Tuesday in November (dir. J. Houseman), 1945, incl. Fugue and Chorale on Yankee Doodle, Pastorale and Walking Song
Walking Song arr. pf, 1951, unpubd
Louisiana Story (dir. R. Flaherty), 1948
The Goddess (dir. P. Chayevsky), 1957
Power Among Men (dir. Dickinson, J.C. Sheers), 1958
New York, 5 March 1959
Journey to America (dir. Houseman), 1964
unpublished unless otherwise stated
Le droit de Varech (G. Hugnet), 1930
A Bride for the Unicorn (D. Johnston), 1934
Hamlet (W. Shakespeare), 1936
Horse Eats Hat (E. Labiche, trans. E. Denby), 1936 [music by P. Bowles, orchd Thomson]
Injunction Granted, a Living Newspaper, 1936
Macbeth (Shakespeare), 1936
Antony and Cleopatra (Shakespeare), 1937
Androcles and the Lion (G.B. Shaw), 1938 [not orchd by Thomson]
The Trojan Women (Euripides), 1940
The Life of a Careful Man (CBS Workshop), 1941
Oidipous Tyrannos (Sophocles), 1941
The Grass Harp (T. Capote), 1952
King Lear (Shakespeare), 1952
Ondine (J. Giraudoux), 1954, pubd
King John (Shakespeare), 1956
Measure for Measure (Shakespeare), 1956, Take, O take those lips away, pubd
The Merchant of Venice (Shakespeare), 1957, Tell me where is fancy bred, pubd
Much Ado about Nothing (Shakespeare), 1957, Pardon, goddess of the night and Sigh, no more, ladies, pubd
Othello (Shakespeare), 1957
Bertha (Koch), 1959
- †selected writings from the ‘New York Herald-Tribune’ The State of Music (New York, 1939/R, 2/1961)
- ‘Looking Forward’, MQ, 31 (1945), 157–62; repr. in MQ, lxxv (1991), 108–13
- †The Musical Scene (New York, 1945/R)
- †The Art of Judging Music (New York, 1948/R)
- †Music Right and Left (New York, 1951/R)
- Virgil Thomson (New York, 1966/R)
- †Music Reviewed, 1940–1954 (New York, 1967)
- American Music since 1910 (New York, 1971)
- A Virgil Thomson Reader (New York, 1981)
- Foreword to R. Jackson:: Democratic Souvenirs: an Historical Anthology of 19th Century American Music (New York, 1988)
- Music with Words: A Composer’s View (New Haven, CT, 1989)
- GroveA (R. Jackson:) [incl. further bibliography]
- A. Copland: “Our Younger Generation: Ten Years Later”, MM, 13/4 (1935–6), 3–11
- P. Glanville-Hicks: “Virgil Thomson”, MQ, 35 (1949), 209–25
- K. Hoover and J. Cage: Virgil Thomson: his Life and Music (New York, 1959)
- R. Jackson: The Operas of Gertrude Stein and Virgil Thomson (diss., Tulane U., 1962)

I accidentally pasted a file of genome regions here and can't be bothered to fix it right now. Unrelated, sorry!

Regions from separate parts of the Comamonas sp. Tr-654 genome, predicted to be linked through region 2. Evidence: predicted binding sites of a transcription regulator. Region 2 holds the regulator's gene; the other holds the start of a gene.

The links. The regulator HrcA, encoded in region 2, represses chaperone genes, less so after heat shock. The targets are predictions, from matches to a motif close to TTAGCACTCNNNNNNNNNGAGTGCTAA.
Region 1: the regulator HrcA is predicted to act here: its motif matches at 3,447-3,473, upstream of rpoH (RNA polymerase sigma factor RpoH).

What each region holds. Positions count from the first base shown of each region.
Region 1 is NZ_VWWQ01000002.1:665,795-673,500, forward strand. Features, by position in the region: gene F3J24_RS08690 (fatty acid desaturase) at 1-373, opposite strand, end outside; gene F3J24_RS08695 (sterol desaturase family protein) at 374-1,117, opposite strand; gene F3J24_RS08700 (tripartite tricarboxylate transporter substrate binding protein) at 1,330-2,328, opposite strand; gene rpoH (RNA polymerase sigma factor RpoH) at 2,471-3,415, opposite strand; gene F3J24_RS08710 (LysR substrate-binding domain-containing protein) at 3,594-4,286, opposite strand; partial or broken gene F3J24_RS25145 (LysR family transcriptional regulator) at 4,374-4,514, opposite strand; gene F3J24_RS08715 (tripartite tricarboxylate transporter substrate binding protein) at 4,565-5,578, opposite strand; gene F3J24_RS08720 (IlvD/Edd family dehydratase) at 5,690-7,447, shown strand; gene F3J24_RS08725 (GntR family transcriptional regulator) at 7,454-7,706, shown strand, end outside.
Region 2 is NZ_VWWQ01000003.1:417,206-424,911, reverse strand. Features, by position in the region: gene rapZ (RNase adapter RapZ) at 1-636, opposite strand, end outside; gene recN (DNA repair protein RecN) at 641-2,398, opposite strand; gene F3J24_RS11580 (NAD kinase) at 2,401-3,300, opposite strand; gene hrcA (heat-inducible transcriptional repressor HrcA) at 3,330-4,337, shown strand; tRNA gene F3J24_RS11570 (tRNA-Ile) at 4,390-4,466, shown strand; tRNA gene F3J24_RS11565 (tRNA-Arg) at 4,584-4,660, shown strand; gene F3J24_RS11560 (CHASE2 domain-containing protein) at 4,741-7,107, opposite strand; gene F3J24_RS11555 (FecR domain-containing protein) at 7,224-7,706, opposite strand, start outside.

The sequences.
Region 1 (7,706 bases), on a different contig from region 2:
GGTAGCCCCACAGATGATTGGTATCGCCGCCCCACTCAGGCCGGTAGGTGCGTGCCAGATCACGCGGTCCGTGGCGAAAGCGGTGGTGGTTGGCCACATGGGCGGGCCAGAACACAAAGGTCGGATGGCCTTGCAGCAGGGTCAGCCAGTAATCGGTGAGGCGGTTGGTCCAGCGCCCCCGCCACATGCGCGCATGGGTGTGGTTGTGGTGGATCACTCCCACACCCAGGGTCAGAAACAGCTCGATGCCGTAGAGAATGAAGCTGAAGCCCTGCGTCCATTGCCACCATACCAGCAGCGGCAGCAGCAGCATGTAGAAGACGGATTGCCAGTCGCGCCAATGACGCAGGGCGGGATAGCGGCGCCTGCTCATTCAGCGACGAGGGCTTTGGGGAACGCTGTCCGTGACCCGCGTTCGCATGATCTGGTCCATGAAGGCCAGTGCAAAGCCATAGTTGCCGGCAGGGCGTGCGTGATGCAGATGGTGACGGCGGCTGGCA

- H.C. Schonberg: “Virgil Thomson: Parisian from Missouri”, HiFi/Stereo Review, 14/5 (1965), 43–56
- “Thomson, Virgil (Garnett)”, CBY 1966
- “A Tribute to Virgil Thomson on his 81st Birthday”, Parnassus: Poetry in Review, 5/2 (1977), 405–531
- K.M. Ward: An Analysis of the Relationship between Text and Musical Shape and an Investigation of the Relationship between Text and Surface Rhythmic Detail in ‘Four Saints in Three Acts’ by Virgil Thomson (diss., U. of Texas, Austin, 1978)
- H. Gleason and W. Becker: “Virgil Thomson”, 20th-Century American Composers, Music Literature Outlines, ser. 4 (Bloomington, IN, rev. 2/1981), 170 [incl. further bibliography]
- H.W. Hitchcock: “Homage to Virgil Thomson at Eighty-Five”, ISAM Newsletter, 11/1 (1981), 1–2
- M. Meckna: The Rise of the American Composer-Critic: Aaron Copland, Roger Sessions, Virgil Thomson, and Elliott Carter in the Periodical Modern Music, 1924–1946 (diss., U. of California, Santa Barbara, 1984)
- L. Kerner: “Simple is not Easy”, Village Voice (16 Dec 1986)
- M. Meckna: Virgil Thomson: a Bio-Bibliography (New York, 1986)
- L. Raver: “Virgil Thomson, A.G.O. Composer of the Year 1986: the Solo Organ Music”, American Organist 20/4 (1986), 115, 117, 119
- A.C. Tommasini: Virgil Thomson’s Musical Portraits (New York, 1986)
- T. and V.W. Page: Selected Letters of Virgil Thomson (New York, 1988)
- H.W. Hitchcock: “A Portrait by Virgil Thomson: a Report by the Sitter”, ISAM Newsletter, 25/2 (1996), 6
- A. Porter: ‘Virgil Thomson: “A Composer of Operas”’, Opera, 47 (1996), pp. 757–62
- J.C. Tibbetts: “Virgil Thomson: Closing Thoughts”, American Record Guide, 59/6 (1996), 39–42 [1982 interview]
- P. Wittke: Virgil Thomson (New York, 1996)
- A. Tommasini: Virgil Thomson: Composer on the Aisle (New York, 1997)
- S. Watson: Prepare for Saints: Gertrude Stein, Virgil Thomson, and the mainstreaming of American modernism (New York, 1998)
- L. Barg: “Black voices/white sounds: Race and representation in Virgil Thomson’s Four Saints in three acts,” American Music, 18/2 (2000), 121–61